Date: 2010–02
  4. By: Thomas Conlon; Heather J. Ruskin; Martin Crane
    Abstract: The dynamics of the equal-time cross-correlation matrix of multivariate financial time series is explored by examination of the eigenvalue spectrum over sliding time windows. Empirical results for the S&P 500 and the Dow Jones Euro Stoxx 50 indices reveal that the dynamics of the small eigenvalues of the cross-correlation matrix, over these time windows, oppose those of the largest eigenvalue. This behaviour is shown to be independent of the size of the time window and the number of stocks examined. A basic one-factor model is then proposed, which captures the main dynamical features of the eigenvalue spectrum of the empirical data. Through the addition of perturbations to the one-factor model, (leading to a 'market plus sectors' model), additional sectoral features are added, resulting in an Inverse Participation Ratio comparable to that found for empirical data. By partitioning the eigenvalue time series, we then show that negative index returns, (drawdowns), are associated with periods where the largest eigenvalue is greatest, while positive index returns, (drawups), are associated with periods where the largest eigenvalue is smallest. The study of correlation dynamics provides some insight on the collective behaviour of traders with varying strategies.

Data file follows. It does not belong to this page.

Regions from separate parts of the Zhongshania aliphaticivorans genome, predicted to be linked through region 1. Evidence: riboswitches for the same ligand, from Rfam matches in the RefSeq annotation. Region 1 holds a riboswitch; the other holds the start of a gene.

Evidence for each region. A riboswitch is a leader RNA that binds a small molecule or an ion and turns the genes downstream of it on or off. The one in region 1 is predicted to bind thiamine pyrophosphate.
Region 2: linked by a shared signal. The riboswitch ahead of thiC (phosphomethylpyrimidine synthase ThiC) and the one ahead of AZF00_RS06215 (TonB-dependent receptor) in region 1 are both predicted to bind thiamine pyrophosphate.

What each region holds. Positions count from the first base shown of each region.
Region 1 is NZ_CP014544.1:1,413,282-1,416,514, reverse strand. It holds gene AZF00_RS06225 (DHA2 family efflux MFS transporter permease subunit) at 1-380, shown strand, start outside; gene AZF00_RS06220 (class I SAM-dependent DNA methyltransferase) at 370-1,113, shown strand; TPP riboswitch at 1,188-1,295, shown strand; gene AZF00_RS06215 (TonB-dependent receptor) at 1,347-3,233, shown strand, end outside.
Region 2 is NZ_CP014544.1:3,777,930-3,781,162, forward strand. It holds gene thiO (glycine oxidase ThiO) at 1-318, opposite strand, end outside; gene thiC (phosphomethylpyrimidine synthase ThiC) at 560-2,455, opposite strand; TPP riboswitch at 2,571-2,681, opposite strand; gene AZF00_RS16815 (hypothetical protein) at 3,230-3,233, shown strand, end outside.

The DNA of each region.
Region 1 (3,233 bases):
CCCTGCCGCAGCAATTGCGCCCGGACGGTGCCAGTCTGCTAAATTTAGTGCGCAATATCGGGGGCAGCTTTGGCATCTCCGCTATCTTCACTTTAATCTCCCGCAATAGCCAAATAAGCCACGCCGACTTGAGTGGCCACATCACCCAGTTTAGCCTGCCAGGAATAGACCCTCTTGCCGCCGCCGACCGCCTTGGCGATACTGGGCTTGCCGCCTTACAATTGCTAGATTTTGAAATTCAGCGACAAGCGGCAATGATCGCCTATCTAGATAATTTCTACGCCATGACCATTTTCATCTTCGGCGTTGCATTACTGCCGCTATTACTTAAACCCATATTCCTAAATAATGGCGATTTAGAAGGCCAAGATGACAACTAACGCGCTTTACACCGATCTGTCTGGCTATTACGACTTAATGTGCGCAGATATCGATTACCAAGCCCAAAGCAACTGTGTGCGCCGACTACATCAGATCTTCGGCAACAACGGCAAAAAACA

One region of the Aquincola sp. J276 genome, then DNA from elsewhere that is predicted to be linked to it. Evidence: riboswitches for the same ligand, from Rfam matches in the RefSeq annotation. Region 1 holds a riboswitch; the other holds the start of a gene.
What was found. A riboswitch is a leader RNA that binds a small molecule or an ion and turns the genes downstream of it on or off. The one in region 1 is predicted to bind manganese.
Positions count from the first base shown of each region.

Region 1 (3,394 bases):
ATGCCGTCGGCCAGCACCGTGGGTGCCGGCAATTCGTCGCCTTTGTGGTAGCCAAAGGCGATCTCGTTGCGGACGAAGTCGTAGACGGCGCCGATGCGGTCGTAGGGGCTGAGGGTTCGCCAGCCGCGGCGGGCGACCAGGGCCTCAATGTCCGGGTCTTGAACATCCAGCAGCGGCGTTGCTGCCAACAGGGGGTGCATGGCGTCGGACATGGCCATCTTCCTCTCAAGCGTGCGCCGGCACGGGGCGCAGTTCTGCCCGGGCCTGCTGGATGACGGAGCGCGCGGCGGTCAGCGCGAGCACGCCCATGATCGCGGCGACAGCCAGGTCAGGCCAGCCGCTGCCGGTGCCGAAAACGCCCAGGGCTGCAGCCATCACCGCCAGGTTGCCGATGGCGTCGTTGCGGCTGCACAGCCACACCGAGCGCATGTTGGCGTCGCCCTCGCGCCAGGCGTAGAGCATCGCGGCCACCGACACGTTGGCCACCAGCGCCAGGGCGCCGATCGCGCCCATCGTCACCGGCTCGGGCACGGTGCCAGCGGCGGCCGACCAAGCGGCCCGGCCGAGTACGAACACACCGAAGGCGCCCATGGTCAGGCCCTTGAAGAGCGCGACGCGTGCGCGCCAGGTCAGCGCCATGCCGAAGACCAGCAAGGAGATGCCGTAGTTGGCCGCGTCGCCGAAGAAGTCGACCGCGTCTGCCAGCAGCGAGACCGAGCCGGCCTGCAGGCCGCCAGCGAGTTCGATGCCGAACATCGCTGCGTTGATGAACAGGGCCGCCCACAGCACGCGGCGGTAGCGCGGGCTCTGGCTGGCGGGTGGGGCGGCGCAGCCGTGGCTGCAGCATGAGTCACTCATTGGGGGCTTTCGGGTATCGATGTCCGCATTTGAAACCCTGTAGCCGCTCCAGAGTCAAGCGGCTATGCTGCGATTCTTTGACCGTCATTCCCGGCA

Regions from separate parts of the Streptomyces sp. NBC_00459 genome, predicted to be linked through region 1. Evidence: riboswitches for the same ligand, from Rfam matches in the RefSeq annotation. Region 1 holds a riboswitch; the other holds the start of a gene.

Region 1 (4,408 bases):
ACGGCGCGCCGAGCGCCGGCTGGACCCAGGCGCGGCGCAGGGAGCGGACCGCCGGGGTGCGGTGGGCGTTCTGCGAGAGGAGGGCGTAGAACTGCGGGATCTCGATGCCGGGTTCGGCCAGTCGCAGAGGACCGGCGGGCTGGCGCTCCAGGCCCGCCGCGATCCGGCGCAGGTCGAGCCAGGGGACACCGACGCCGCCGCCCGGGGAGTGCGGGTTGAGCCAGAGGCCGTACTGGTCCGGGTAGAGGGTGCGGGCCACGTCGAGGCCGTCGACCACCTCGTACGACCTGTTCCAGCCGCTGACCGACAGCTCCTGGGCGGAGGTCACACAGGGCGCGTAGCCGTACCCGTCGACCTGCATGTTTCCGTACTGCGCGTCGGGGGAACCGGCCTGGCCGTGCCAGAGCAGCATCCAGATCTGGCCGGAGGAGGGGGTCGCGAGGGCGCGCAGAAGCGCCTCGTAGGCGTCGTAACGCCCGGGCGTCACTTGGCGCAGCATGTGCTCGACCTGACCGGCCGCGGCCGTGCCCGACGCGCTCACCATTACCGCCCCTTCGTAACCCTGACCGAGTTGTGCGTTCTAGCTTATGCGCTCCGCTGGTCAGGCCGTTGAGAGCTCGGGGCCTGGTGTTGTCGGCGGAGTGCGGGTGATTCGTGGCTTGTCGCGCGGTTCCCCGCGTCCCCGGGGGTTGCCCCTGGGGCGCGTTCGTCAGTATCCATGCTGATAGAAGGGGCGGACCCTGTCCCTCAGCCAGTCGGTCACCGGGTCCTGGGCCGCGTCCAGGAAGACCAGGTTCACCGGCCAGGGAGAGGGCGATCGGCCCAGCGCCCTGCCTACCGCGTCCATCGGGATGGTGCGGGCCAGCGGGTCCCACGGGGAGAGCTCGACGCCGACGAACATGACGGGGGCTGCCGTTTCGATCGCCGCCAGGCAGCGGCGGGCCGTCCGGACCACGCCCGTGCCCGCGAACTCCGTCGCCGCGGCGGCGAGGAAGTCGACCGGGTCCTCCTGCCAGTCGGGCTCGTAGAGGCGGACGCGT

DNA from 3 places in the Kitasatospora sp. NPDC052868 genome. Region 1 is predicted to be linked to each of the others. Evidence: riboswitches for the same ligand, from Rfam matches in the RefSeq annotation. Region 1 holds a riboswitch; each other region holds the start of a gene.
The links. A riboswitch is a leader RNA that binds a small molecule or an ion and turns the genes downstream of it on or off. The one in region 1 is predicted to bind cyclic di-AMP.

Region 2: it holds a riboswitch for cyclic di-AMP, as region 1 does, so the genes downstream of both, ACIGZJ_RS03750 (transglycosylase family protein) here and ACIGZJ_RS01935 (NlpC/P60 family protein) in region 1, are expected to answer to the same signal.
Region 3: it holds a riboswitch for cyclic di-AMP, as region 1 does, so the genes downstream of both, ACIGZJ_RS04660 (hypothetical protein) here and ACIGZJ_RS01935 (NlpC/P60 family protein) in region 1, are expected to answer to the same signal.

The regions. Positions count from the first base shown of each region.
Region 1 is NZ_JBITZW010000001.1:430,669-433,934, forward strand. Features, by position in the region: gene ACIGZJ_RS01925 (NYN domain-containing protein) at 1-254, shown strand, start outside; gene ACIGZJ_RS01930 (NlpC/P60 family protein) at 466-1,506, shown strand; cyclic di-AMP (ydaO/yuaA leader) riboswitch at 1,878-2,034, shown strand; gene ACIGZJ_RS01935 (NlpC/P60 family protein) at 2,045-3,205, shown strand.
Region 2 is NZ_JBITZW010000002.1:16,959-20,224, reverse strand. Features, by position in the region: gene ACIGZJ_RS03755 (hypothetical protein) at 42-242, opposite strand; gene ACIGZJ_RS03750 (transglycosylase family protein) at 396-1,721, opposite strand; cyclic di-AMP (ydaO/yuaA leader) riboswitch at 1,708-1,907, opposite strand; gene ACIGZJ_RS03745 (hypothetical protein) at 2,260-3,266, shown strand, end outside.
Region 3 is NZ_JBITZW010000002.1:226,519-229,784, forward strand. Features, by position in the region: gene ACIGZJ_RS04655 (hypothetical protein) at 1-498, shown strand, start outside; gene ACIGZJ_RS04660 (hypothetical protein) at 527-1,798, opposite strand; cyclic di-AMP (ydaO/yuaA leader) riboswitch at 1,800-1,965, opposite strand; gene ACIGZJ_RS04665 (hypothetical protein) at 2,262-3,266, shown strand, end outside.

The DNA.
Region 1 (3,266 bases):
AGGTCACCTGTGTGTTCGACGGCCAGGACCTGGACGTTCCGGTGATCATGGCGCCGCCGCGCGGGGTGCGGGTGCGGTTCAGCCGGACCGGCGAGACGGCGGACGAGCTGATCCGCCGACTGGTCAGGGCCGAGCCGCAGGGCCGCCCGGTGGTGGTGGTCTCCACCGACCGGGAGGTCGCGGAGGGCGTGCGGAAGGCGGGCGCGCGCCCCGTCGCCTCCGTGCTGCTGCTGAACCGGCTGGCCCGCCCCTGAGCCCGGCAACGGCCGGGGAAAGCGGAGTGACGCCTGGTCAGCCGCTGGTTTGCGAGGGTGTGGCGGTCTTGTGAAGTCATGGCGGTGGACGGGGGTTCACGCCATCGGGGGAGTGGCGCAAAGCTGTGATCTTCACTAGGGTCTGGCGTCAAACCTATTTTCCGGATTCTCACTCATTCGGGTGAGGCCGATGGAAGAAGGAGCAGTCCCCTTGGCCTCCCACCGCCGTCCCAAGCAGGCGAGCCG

Date: 2010–02
  5. By: Alghalith, Moawia
    Abstract: We present a new method of estimating the asset stochastic volatility and return. In doing so, we overcome some of the limitations of the existing random walk models, such as the GARCH/ARCH models.
    Keywords: portfolio; investment; stock; stochastic volatility
    JEL: C13 G12 G0
    Date: 2010–01–28
  6. By: Willert, Juliane
    Abstract: Atheoretical regression trees (ART) are applied to detect changes in the mean of a stationary long memory time series when location and number are unknown. It is shown that the BIC, which is almost always used as a pruning method, does not operate well in the long memory framework. A new method is developed to determine the number of mean shifts. A Monte Carlo Study and an application is given to show the performance of the method.
    Keywords: long memory, mean shift, regression tree, ART, BIC.
    JEL: C14 C22
    Date: 2010–02

This nep-ets issue is ©2010 by Yong Yin. It is provided as is without any express or implied warranty. It may be freely redistributed in whole or in part for any purpose. If distributed in part, please include this notice.
General information on the NEP project can be found at For comments please write to the director of NEP, Marco Novarese at <>. Put “NEP” in the subject, otherwise your mail may be rejected.
NEP’s infrastructure is sponsored by the School of Economics and Finance of Massey University in New Zealand.